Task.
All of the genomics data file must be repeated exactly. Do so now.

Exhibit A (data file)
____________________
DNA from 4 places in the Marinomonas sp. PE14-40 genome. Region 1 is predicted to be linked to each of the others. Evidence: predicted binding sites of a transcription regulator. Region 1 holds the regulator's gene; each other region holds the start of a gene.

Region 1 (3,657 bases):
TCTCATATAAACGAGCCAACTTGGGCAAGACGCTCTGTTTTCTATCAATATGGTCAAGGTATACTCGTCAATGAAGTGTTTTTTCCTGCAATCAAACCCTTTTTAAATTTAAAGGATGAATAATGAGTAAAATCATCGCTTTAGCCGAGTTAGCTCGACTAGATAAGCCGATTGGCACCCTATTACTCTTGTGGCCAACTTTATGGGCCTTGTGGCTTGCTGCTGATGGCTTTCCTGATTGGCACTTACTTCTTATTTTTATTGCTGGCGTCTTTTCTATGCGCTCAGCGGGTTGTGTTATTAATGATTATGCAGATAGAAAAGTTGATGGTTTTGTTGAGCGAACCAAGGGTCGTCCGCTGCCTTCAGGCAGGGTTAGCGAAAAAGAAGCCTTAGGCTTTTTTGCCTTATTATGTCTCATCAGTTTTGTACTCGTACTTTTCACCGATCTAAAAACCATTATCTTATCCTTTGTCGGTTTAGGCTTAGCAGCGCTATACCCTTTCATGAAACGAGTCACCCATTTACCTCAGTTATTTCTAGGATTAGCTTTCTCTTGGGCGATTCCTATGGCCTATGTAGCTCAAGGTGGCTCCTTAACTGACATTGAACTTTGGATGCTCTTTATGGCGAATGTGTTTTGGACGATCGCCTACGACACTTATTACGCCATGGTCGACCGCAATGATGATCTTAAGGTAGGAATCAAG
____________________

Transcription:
DNA from 4 places in the Marinomonas sp. PE14-40 genome. Region 1 is predicted to be linked to each of the others. Evidence: predicted binding sites of a transcription regulator. Region 1 holds the regulator's gene; each other region holds the start of a gene.

Region 1 (3,657 bases):
TCTCATATAAACGAGCCAACTTGGGCAAGACGCTCTGTTTTCTATCAATATGGTCAAGGTATACTCGTCAATGAAGTGTTTTTTCCTGCAATCAAACCCTTTTTAAATTTAAAGGATGAATAATGAGTAAAATCATCGCTTTAGCCGAGTTAGCTCGACTAGATAAGCCGATTGGCACCCTATTACTCTTGTGGCCAACTTTATGGGCCTTGTGGCTTGCTGCTGATGGCTTTCCTGATTGGCACTTACTTCTTATTTTTATTGCTGGCGTCTTTTCTATGCGCTCAGCGGGTTGTGTTATTAATGATTATGCAGATAGAAAAGTTGATGGTTTTGTTGAGCGAACCAAGGGTCGTCCGCTGCCTTCAGGCAGGGTTAGCGAAAAAGAAGCCTTAGGCTTTTTTGCCTTATTATGTCTCATCAGTTTTGTACTCGTACTTTTCACCGATCTAAAAACCATTATCTTATCCTTTGTCGGTTTAGGCTTAGCAGCGCTATACCCTTTCATGAAACGAGTCACCCATTTACCTCAGTTATTTCTAGGATTAGCTTTCTCTTGGGCGATTCCTATGGCCTATGTAGCTCAAGGTGGCTCCTTAACTGACATTGAACTTTGGATGCTCTTTATGGCGAATGTGTTTTGGACGATCGCCTACGACACTTATTACGCCATGGTCGACCGCAATGATGATCTTAAGGTAGGAATCAAG